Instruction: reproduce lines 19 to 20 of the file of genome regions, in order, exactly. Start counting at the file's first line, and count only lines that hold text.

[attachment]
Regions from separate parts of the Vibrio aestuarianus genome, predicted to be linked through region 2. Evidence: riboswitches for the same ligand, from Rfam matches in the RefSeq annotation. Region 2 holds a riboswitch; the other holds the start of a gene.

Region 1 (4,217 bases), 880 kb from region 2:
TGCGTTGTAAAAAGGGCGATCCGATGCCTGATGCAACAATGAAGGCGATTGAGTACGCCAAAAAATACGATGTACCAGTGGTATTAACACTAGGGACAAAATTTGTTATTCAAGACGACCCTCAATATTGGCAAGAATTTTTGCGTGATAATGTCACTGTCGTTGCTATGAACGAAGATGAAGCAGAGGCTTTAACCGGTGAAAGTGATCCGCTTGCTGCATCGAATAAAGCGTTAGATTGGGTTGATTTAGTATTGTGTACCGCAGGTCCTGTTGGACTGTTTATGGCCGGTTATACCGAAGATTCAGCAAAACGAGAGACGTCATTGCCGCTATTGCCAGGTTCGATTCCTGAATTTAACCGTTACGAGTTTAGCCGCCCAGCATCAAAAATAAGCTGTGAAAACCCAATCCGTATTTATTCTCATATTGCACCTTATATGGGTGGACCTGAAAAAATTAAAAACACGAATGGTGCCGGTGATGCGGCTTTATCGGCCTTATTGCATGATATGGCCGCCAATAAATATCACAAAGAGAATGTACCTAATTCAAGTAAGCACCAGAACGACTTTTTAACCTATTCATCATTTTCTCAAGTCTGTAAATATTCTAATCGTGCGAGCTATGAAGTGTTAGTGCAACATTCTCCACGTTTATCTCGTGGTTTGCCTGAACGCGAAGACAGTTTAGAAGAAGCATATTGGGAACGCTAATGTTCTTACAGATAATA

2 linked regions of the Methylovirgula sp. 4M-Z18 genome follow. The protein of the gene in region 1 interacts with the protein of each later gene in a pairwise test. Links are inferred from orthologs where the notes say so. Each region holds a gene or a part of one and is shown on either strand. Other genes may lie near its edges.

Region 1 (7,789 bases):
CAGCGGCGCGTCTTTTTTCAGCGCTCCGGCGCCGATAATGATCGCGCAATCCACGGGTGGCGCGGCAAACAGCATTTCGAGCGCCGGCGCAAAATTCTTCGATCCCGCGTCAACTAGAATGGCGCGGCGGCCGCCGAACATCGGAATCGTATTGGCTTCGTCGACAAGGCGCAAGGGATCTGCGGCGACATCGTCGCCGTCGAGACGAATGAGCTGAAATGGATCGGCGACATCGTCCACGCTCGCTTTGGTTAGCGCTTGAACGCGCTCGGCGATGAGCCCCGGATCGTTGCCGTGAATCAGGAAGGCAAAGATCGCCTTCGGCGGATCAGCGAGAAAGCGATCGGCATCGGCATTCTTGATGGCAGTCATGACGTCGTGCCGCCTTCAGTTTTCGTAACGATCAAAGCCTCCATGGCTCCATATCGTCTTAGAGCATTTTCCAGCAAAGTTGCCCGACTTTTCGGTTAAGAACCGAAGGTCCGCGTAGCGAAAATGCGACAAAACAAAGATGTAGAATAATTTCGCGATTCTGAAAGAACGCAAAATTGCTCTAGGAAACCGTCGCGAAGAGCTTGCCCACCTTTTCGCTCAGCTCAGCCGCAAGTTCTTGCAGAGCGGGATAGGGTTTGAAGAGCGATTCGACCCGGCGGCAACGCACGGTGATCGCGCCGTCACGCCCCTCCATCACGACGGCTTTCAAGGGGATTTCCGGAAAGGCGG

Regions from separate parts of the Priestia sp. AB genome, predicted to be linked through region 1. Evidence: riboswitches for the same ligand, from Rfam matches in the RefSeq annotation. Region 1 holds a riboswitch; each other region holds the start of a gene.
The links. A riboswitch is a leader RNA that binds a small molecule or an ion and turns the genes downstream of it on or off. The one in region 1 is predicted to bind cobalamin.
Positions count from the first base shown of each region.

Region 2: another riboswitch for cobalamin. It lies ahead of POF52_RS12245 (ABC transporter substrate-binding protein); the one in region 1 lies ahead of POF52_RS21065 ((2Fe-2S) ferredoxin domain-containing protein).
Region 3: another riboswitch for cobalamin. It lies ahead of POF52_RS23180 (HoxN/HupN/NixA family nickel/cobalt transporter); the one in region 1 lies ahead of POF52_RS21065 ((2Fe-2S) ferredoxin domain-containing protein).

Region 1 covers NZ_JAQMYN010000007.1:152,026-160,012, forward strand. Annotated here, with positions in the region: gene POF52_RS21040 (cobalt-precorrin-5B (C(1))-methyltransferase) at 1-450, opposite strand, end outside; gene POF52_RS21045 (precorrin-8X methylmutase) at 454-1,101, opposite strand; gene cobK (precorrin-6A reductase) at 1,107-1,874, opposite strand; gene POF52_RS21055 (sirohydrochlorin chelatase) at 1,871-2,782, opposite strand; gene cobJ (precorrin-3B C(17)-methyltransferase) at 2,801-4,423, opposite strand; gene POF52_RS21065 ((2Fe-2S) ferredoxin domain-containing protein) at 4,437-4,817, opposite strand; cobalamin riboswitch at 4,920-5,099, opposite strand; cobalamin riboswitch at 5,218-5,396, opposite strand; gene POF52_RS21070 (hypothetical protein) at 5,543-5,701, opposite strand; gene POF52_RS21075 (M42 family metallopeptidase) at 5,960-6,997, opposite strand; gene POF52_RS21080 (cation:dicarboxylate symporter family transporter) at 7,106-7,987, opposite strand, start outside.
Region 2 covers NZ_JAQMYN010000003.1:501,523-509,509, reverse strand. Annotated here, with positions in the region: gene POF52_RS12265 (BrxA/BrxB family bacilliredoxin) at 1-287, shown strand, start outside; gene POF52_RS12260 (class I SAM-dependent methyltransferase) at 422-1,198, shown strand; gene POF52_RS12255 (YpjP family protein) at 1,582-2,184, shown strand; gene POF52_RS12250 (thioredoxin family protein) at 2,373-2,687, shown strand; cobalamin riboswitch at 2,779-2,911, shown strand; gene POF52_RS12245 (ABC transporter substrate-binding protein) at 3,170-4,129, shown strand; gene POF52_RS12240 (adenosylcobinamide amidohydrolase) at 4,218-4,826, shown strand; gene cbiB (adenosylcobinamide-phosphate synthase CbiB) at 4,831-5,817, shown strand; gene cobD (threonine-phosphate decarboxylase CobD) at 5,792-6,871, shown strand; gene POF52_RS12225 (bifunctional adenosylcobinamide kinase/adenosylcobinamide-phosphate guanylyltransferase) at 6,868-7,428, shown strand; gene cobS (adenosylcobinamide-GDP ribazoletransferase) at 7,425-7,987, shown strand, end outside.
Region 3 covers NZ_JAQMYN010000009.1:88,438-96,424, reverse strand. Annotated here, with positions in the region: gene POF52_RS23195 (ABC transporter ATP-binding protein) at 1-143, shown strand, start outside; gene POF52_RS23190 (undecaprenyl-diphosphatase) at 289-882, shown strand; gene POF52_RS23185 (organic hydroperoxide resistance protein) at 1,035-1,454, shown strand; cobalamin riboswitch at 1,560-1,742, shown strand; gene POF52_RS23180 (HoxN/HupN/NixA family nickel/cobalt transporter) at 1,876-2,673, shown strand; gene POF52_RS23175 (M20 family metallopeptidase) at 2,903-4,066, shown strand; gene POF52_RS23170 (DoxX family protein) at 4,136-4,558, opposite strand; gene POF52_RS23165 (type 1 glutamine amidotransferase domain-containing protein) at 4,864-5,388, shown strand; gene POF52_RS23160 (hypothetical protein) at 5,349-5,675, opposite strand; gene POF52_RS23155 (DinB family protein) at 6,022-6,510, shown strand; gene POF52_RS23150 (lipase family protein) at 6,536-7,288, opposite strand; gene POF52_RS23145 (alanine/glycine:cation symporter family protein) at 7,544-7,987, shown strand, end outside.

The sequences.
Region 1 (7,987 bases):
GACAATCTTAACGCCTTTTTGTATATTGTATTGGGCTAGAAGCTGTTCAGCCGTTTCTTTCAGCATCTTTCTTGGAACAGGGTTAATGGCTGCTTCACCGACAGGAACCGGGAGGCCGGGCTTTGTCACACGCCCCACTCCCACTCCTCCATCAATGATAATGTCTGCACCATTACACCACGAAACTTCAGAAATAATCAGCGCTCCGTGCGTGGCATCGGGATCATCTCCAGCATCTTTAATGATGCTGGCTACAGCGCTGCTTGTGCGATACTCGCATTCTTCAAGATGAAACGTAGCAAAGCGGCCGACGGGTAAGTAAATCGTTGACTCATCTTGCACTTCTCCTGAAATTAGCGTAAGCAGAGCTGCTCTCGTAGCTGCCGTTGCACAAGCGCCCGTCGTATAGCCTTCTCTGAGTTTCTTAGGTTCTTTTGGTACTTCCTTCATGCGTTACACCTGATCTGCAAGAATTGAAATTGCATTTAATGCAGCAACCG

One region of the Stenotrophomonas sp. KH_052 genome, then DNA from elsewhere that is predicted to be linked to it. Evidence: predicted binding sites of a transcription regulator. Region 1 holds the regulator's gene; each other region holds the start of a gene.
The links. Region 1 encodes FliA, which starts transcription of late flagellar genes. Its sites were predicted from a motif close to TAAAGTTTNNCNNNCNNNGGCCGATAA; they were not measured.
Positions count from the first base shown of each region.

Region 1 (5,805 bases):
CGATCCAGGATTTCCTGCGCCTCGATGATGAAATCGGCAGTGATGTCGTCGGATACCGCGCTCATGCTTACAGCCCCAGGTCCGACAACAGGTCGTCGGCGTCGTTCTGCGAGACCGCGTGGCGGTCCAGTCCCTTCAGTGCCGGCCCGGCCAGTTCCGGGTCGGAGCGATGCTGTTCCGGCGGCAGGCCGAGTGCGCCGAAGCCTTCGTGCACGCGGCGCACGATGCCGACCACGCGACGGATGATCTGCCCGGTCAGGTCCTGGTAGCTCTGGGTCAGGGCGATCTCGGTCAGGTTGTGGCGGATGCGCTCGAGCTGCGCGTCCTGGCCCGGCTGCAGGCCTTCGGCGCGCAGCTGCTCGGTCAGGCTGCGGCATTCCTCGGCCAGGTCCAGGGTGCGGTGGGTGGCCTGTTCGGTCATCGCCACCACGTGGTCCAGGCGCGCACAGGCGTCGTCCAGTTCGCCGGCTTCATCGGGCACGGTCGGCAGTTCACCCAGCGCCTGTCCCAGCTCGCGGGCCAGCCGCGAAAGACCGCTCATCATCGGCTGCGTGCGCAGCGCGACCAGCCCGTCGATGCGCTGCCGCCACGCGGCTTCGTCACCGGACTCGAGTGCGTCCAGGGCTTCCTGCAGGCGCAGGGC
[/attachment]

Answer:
The links. Region 1 encodes FliA, which starts transcription of late flagellar genes. Its sites were predicted from a motif close to TAAAGTTTNNCNNNCNNNGGCCGATAA; they were not measured.
Positions count from the first base shown of each region.